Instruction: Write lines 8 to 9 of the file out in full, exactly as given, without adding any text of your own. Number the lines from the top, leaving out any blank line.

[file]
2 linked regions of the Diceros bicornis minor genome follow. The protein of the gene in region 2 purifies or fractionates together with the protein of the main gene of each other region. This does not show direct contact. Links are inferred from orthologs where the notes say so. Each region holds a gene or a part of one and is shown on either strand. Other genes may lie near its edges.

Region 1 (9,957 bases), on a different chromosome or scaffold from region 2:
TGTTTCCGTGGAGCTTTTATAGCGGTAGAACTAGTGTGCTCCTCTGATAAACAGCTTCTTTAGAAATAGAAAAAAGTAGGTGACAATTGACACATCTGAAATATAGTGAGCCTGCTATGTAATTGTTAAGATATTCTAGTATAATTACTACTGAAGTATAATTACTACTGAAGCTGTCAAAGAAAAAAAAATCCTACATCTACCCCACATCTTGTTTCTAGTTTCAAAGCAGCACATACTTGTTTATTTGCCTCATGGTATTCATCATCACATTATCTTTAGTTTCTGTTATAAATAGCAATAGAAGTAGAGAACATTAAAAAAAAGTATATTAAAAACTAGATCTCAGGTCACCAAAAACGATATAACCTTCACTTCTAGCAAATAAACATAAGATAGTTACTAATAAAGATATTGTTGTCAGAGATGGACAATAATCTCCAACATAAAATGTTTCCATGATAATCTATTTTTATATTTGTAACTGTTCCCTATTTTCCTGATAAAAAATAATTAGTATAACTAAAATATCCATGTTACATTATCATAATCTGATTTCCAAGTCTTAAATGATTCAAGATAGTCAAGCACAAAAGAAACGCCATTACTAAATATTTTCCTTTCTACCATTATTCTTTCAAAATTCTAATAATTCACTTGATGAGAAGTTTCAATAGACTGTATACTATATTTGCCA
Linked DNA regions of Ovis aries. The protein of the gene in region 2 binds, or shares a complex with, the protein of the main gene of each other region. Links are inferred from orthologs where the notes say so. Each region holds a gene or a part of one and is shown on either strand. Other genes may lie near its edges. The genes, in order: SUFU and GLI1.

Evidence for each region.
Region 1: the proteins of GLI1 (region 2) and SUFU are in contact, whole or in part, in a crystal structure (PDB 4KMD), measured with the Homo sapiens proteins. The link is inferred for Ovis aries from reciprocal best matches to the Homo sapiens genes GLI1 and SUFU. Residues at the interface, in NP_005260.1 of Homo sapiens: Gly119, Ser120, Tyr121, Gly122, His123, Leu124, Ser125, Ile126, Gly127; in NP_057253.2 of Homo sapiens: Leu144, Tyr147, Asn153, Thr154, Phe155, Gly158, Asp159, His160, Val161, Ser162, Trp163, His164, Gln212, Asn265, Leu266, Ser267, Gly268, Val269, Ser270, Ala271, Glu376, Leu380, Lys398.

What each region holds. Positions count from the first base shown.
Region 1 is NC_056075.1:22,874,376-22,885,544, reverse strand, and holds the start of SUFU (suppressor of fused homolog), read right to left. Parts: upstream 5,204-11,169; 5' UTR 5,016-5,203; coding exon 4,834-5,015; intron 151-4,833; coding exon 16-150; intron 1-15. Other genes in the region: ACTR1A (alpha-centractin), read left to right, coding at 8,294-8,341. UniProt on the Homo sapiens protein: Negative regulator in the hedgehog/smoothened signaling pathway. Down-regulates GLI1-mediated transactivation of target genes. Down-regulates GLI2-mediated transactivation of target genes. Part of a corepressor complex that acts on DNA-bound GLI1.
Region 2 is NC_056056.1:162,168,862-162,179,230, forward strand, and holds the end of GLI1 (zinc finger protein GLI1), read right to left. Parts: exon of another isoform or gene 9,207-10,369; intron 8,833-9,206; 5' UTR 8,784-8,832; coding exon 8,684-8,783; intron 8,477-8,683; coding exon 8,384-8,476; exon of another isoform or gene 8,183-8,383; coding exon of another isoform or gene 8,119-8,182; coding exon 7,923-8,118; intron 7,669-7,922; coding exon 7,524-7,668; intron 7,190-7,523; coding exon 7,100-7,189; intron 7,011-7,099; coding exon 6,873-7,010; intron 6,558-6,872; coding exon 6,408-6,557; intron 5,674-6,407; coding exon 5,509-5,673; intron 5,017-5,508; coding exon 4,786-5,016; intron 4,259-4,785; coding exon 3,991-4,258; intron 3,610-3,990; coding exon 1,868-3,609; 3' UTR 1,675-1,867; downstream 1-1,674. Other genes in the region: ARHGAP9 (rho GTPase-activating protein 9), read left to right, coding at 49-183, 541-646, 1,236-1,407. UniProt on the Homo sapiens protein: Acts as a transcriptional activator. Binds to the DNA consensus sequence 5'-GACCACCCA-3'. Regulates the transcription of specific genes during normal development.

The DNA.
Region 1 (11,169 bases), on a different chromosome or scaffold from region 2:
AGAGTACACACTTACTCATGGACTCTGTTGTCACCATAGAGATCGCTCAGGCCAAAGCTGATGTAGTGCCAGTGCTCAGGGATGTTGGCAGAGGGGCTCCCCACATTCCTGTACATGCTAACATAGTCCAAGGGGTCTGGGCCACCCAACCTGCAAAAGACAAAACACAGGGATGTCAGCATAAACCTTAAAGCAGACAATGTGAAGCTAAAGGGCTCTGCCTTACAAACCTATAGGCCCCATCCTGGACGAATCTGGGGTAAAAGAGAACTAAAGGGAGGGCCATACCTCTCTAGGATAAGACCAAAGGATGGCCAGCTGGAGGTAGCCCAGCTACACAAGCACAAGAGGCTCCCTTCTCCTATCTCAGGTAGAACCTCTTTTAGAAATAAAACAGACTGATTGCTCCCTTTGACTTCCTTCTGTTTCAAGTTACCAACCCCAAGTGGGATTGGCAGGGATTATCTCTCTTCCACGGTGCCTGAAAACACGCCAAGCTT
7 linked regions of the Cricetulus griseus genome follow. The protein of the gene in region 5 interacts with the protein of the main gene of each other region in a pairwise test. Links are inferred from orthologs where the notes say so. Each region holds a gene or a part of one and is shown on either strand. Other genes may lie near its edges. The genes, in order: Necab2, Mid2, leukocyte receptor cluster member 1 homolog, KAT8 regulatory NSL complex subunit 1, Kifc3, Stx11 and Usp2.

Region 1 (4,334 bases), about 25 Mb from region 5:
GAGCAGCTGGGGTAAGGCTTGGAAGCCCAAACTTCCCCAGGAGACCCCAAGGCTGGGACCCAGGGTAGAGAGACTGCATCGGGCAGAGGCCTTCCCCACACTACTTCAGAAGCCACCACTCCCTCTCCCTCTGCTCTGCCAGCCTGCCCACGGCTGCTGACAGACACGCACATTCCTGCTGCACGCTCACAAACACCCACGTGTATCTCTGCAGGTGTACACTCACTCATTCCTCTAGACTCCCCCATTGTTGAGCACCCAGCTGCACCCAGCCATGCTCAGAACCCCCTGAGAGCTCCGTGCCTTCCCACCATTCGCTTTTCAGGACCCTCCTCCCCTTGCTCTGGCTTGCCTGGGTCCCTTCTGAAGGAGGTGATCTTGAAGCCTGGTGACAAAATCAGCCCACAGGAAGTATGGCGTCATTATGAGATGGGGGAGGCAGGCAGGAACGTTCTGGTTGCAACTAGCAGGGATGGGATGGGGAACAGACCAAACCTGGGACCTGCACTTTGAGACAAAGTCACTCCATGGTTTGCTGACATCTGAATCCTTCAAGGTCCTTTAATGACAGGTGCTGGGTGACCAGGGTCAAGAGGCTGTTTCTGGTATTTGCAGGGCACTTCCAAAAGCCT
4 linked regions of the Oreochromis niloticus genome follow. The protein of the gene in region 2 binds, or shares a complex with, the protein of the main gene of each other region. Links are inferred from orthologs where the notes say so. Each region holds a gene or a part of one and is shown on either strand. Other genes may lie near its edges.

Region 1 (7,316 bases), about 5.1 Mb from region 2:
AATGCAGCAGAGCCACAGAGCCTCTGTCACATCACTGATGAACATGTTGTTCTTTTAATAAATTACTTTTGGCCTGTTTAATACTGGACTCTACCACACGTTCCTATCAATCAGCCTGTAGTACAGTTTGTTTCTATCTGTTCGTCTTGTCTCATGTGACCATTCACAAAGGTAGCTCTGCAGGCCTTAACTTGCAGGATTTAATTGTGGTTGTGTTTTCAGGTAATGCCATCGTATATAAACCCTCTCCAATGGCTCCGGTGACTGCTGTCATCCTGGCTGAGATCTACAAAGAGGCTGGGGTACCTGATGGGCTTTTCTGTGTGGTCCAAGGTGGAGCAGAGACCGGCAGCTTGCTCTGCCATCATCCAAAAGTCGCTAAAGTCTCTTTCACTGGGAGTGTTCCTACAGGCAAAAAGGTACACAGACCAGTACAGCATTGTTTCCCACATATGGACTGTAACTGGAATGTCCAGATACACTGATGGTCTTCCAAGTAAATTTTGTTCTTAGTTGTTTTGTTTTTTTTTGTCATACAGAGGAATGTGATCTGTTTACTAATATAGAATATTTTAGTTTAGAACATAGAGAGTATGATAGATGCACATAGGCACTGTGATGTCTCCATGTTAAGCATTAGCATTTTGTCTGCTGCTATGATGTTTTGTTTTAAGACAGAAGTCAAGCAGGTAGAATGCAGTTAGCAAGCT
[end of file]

Region 1 is NC_056075.1:22,874,376-22,885,544, reverse strand, and holds the start of SUFU (suppressor of fused homolog), read right to left. Parts: upstream 5,204-11,169; 5' UTR 5,016-5,203; coding exon 4,834-5,015; intron 151-4,833; coding exon 16-150; intron 1-15. Other genes in the region: ACTR1A (alpha-centractin), read left to right, coding at 8,294-8,341. UniProt on the Homo sapiens protein: Negative regulator in the hedgehog/smoothened signaling pathway. Down-regulates GLI1-mediated transactivation of target genes. Down-regulates GLI2-mediated transactivation of target genes. Part of a corepressor complex that acts on DNA-bound GLI1.
Region 2 is NC_056056.1:162,168,862-162,179,230, forward strand, and holds the end of GLI1 (zinc finger protein GLI1), read right to left. Parts: exon of another isoform or gene 9,207-10,369; intron 8,833-9,206; 5' UTR 8,784-8,832; coding exon 8,684-8,783; intron 8,477-8,683; coding exon 8,384-8,476; exon of another isoform or gene 8,183-8,383; coding exon of another isoform or gene 8,119-8,182; coding exon 7,923-8,118; intron 7,669-7,922; coding exon 7,524-7,668; intron 7,190-7,523; coding exon 7,100-7,189; intron 7,011-7,099; coding exon 6,873-7,010; intron 6,558-6,872; coding exon 6,408-6,557; intron 5,674-6,407; coding exon 5,509-5,673; intron 5,017-5,508; coding exon 4,786-5,016; intron 4,259-4,785; coding exon 3,991-4,258; intron 3,610-3,990; coding exon 1,868-3,609; 3' UTR 1,675-1,867; downstream 1-1,674. Other genes in the region: ARHGAP9 (rho GTPase-activating protein 9), read left to right, coding at 49-183, 541-646, 1,236-1,407. UniProt on the Homo sapiens protein: Acts as a transcriptional activator. Binds to the DNA consensus sequence 5'-GACCACCCA-3'. Regulates the transcription of specific genes during normal development.